Depression and substance abuse treatment hospitalizations declined for Medicare beneficiaries over a decade
Research Activities, April 2009
The 1990s brought many changes in psychiatric care, including tighter admission criteria for hospital stays and a wealth of drug therapies available for conditions such as depression. To examine empirically how hospitalization rates might differ in two time periods, researchers from Rutgers' Institute for Health, Health Care Policy and Aging Research, compared Medicare data from 1992 and 2002 for patients over 65 who had psychiatric conditions and were insured by fee-for-service plans.
They found that, although epidemiological work by other investigators did not report a significant decrease in mental disorders over the decade in question, overall rates of psychiatric admissions were 28 percent lower. A reduction in stays for depression accounted for nearly half of that decrease, and stays for substance use disorders declined as well. However, inpatient stays for bipolar disorder and schizophrenia did not change during the study period, most likely because these patients exhibit severe symptoms, such as psychosis or lack of behavior control. The authors observe that this pattern of use fits with an "intensive care" model (i.e., a model that describes the treatment philosophy of psychiatrics) in which hospital use may be reserved for patients who are severely dysfunctional or may harm themselves.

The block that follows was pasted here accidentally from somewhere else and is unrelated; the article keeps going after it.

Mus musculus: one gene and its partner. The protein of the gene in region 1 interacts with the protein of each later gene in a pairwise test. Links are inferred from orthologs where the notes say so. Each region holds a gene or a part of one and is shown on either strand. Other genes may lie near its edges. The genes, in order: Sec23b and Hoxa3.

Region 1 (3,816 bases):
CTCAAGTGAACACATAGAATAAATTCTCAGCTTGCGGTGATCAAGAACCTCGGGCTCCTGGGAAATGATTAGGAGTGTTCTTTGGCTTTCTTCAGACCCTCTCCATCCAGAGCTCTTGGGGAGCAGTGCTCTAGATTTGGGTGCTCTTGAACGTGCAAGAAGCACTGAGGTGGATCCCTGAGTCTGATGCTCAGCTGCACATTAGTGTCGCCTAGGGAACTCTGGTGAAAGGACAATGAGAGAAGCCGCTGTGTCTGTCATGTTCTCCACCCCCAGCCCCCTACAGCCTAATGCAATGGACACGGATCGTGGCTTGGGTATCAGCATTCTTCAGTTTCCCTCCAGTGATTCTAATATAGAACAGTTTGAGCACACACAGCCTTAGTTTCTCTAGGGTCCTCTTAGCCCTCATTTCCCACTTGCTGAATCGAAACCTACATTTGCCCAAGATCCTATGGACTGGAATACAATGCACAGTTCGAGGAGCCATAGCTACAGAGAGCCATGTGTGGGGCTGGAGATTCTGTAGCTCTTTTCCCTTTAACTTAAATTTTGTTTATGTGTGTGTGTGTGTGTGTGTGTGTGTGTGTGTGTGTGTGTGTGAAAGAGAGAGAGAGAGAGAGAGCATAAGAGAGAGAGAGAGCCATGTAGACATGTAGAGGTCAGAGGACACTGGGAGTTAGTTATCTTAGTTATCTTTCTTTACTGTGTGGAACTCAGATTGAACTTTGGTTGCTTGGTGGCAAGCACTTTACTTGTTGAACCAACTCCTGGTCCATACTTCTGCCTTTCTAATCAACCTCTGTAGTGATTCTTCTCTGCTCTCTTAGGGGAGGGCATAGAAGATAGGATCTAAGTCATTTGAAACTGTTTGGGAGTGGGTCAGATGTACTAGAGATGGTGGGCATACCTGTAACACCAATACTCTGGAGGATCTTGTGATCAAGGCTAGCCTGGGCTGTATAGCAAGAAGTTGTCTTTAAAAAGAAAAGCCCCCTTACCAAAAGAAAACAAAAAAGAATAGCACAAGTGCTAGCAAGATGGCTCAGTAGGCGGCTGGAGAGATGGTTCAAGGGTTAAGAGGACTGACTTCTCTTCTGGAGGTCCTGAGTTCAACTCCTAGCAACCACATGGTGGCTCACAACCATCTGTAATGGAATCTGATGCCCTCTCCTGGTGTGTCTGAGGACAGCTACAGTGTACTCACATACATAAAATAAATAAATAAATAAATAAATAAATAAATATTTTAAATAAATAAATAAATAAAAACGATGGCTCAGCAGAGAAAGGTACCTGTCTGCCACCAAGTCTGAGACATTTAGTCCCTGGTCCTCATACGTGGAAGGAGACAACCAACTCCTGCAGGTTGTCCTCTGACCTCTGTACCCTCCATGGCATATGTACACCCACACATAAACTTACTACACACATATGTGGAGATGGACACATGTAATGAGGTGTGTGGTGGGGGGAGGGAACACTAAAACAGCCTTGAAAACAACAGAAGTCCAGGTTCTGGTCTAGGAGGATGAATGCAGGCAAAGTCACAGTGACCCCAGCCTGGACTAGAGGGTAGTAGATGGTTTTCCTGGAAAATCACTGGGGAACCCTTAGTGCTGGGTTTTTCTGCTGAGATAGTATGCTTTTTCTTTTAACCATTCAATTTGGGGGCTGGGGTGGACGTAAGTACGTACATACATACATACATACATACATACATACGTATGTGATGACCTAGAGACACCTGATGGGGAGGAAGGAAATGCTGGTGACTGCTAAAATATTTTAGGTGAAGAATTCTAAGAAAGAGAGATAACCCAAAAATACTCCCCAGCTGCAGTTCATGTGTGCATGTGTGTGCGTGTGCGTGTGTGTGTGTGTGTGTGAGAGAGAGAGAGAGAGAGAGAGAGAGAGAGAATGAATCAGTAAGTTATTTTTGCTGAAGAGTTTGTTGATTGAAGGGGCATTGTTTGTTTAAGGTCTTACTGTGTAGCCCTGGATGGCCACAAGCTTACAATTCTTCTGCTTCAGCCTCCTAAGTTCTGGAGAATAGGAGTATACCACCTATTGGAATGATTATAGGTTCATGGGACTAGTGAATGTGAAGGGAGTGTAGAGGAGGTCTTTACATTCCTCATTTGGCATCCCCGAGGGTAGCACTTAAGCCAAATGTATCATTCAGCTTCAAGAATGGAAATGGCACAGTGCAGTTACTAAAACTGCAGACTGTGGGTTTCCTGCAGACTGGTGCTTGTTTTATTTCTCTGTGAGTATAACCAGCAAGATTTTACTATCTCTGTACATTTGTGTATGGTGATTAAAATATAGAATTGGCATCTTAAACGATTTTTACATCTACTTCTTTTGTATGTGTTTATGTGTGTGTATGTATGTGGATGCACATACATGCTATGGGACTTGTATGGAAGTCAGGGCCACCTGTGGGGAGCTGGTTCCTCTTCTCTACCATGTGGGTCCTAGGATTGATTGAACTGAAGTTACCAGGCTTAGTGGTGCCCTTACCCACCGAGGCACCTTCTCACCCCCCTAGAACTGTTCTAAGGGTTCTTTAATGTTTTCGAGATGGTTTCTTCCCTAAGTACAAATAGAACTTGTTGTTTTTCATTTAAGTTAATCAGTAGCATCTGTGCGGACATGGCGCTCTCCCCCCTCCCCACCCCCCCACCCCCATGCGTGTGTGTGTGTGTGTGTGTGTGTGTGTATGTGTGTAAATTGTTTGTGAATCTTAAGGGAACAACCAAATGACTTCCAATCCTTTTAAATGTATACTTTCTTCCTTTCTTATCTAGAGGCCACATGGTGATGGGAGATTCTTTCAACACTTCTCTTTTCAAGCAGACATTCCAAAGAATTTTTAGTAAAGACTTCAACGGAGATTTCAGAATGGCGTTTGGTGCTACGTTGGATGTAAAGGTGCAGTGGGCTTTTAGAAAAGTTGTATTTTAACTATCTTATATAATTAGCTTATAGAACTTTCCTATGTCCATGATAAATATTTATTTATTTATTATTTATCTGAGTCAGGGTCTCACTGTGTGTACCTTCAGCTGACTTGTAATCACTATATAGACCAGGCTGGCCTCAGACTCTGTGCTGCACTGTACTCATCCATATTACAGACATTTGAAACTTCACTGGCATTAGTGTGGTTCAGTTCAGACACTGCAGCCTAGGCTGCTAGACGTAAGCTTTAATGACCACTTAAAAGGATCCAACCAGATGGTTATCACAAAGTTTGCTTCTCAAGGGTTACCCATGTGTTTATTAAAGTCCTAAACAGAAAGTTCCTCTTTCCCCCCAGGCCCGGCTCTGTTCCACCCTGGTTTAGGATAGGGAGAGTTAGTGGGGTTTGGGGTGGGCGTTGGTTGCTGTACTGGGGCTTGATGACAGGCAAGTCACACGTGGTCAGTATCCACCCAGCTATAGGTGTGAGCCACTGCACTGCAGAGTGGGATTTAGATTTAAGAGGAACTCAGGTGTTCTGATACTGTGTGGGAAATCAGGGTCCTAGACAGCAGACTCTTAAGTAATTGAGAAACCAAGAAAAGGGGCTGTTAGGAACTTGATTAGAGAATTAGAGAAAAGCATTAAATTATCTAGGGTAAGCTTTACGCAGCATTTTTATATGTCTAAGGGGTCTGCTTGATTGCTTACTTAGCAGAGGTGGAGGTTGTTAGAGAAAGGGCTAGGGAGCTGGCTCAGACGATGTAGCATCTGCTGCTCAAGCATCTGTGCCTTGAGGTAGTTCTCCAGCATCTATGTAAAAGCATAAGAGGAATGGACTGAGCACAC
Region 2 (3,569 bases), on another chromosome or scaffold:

Average hospital stay dropped from nearly 18 days in 1992 to just 12 in 2002, and costs per stay went from about $6,500 to $6,000. Though many policymakers worried that shorter stays would result in repeat hospitalizations, the authors did not find evidence that shortened stays resulted in readmissions later.
This study was funded in part by the Agency for Healthcare Research and Quality (HS16097).
See "Hospitalizations for psychiatric illness among community-dwelling elderly persons in 1992 and 2002," by Ayse Akincigil, Ph.D., Donald R. Hoover, Ph.D., James T. Walkup, Ph.D., and others in the September 2008 Psychiatric Services 59(9), 1046-1048.